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Anti‐Citrullinated Antibodies Associated with NET Formation in Rheumatoid Arthritis

By LabMedica International staff writers
Posted on 14 Dec 2020
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Image: Rheumatoid arthritis (RA)‐derived neutrophils exhibited increased spontaneous NETosis and increased NETotic response to tumor necrosis factor (TNF)‐α. Neutrophils were isolated from patients with RA and healthy controls (HC) (Photo courtesy of Central South University).
Image: Rheumatoid arthritis (RA)‐derived neutrophils exhibited increased spontaneous NETosis and increased NETotic response to tumor necrosis factor (TNF)‐α. Neutrophils were isolated from patients with RA and healthy controls (HC) (Photo courtesy of Central South University).
Several cell types can form extracellular traps as a primary immune response when pathogens invade the body or other inflammatory stimuli. These cell types include neutrophils, monocytes, eosinophils, and mast cells. The mechanism by which neutrophil extracellular traps (NETs) are formed is known as NETosis.

Rheumatoid arthritis (RA) is a chronic autoimmune disease mainly involving inflammation of the cartilage and joints. A broad spectrum of autoantibodies is found in sera collected from patients with RA. However, anti‐citrullinated protein antibodies (ACPAs) and rheumatoid factor (RF) are the two autoantibodies most often used for the diagnosis and prognosis prediction of RA.

Clinical Scientists at the Central South University (Changsha, China) collected peripheral blood (PB), serum, and synovial tissue were obtained from patients with RA. Several parameters associated with RA severity, namely 28‐joint disease activity score (DAS28), erythrocyte sedimentation rate (ESR), and serum C‐reactive protein (CRP) and ACPA were measured during a clinical visit. ESR was measured by the Westergren method. ACPA was detected using an Immunoscan CCPlus commercial enzyme‐linked immunosorbent assay (ELISA) kit (Euro‐Diagnostica; Malmö, Sweden).

Serum NET remnants were detected by an ELISA in 51 patients with RA and 40 age‐ and sex‐matched healthy controls. MPO‐DNA complexes and NE‐DNA complexes were evaluated. Neutrophils were isolated by density gradient centrifugation using Polymorphprep solution (Axis‐Shield, Dundee, UK). Neutrophil extracellular traps were detected using an immunofluorescent method. Fibroblast‐like synoviocyte cells (FLS) were collected to determine the mRNA expression levels of IL‐6 and IL‐8 by real‐time polymerase chain reaction (PCR).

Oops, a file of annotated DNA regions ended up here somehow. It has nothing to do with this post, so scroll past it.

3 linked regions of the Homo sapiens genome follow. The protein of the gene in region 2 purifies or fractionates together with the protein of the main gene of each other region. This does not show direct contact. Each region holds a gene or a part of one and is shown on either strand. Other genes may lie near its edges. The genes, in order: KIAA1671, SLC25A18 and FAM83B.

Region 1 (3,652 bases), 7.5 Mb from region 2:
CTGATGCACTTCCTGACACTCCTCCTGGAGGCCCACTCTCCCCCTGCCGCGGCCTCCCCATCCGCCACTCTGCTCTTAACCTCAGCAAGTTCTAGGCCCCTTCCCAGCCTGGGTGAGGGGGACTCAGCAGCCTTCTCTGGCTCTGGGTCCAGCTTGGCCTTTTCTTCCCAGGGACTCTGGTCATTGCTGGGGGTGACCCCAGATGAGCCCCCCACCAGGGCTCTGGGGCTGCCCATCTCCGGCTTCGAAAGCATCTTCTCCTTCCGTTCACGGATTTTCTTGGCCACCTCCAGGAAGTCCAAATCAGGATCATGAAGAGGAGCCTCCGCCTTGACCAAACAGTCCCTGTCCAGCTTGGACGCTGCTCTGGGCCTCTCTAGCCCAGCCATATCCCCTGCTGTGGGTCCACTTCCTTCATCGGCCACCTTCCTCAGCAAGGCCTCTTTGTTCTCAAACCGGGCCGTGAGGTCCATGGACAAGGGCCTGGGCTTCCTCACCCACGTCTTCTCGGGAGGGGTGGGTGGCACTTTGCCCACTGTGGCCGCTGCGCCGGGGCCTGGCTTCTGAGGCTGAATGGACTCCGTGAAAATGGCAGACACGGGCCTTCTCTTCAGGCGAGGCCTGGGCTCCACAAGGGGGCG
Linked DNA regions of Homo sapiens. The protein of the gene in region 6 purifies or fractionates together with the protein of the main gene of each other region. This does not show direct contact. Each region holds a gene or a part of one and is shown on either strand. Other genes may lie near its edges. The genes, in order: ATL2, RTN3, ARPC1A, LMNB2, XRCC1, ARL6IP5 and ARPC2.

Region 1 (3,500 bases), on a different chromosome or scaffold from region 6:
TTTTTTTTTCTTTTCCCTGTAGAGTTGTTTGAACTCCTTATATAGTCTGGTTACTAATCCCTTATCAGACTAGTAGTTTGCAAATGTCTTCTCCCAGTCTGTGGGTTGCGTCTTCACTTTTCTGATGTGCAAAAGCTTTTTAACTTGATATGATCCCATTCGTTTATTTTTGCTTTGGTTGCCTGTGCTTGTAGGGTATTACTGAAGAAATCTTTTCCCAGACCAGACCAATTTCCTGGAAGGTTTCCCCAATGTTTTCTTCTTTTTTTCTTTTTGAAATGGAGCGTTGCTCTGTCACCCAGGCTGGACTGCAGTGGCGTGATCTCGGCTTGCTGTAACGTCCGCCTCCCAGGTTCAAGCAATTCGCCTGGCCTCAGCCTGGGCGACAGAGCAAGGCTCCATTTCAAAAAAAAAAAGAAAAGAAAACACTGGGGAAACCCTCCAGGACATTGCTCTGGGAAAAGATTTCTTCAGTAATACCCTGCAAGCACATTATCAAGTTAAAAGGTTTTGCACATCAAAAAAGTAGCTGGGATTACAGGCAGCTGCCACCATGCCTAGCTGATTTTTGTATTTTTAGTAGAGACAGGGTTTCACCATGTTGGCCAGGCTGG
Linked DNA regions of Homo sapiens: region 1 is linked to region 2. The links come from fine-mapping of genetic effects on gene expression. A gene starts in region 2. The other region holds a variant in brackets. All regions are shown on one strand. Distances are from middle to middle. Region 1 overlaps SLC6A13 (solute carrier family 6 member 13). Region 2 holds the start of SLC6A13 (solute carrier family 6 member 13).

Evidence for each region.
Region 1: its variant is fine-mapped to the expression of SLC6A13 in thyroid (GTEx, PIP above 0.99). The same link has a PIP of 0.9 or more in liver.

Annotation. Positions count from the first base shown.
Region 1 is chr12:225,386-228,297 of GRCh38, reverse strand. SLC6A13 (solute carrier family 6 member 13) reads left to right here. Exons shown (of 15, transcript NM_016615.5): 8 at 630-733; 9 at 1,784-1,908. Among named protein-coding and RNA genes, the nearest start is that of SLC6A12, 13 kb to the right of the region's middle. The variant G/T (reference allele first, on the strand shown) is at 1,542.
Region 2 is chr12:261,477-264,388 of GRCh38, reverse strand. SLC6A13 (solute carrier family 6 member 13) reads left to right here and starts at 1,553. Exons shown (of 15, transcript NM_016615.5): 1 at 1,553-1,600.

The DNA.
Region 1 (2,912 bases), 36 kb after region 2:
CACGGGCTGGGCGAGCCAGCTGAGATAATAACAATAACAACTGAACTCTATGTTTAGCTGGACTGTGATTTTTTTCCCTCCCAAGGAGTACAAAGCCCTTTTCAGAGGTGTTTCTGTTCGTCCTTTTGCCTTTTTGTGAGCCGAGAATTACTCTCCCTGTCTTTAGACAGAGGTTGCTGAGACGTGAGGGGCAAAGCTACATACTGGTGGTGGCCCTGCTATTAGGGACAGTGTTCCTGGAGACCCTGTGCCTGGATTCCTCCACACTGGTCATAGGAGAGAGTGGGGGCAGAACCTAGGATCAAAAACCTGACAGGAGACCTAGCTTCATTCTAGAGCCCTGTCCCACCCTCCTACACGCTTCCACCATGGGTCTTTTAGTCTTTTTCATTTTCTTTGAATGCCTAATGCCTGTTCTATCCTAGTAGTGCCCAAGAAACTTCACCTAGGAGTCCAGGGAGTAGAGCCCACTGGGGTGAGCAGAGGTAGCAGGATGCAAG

The team reported that in RA patients, NET remnants in the peripheral circulation were higher in extremely high ACPA titers when compared to in moderate ACPA titers. IgG antibodies containing ACPA can stimulate neutrophils to form NETs in a concentration‐dependent manner. Furthermore, significantly higher expression of the pro‐inflammatory cytokines IL‐6 and IL‐8 is detected after FLS cells interacted with NETs which derived from neutrophils stimulated with ACPA‐containing IgG antibodies.

The authors concluded that anti‐citrullinated protein antibodies may enhance NET formation and contribute to inflammation development in RA by stimulating NET formation, such as by subsequent activation of FLS cells by NETs. The study was published on November 28, 2020 in the Journal of Clinical Laboratory Analysis.

Related Links:
Central South University
Euro‐Diagnostica
Axis‐Shield



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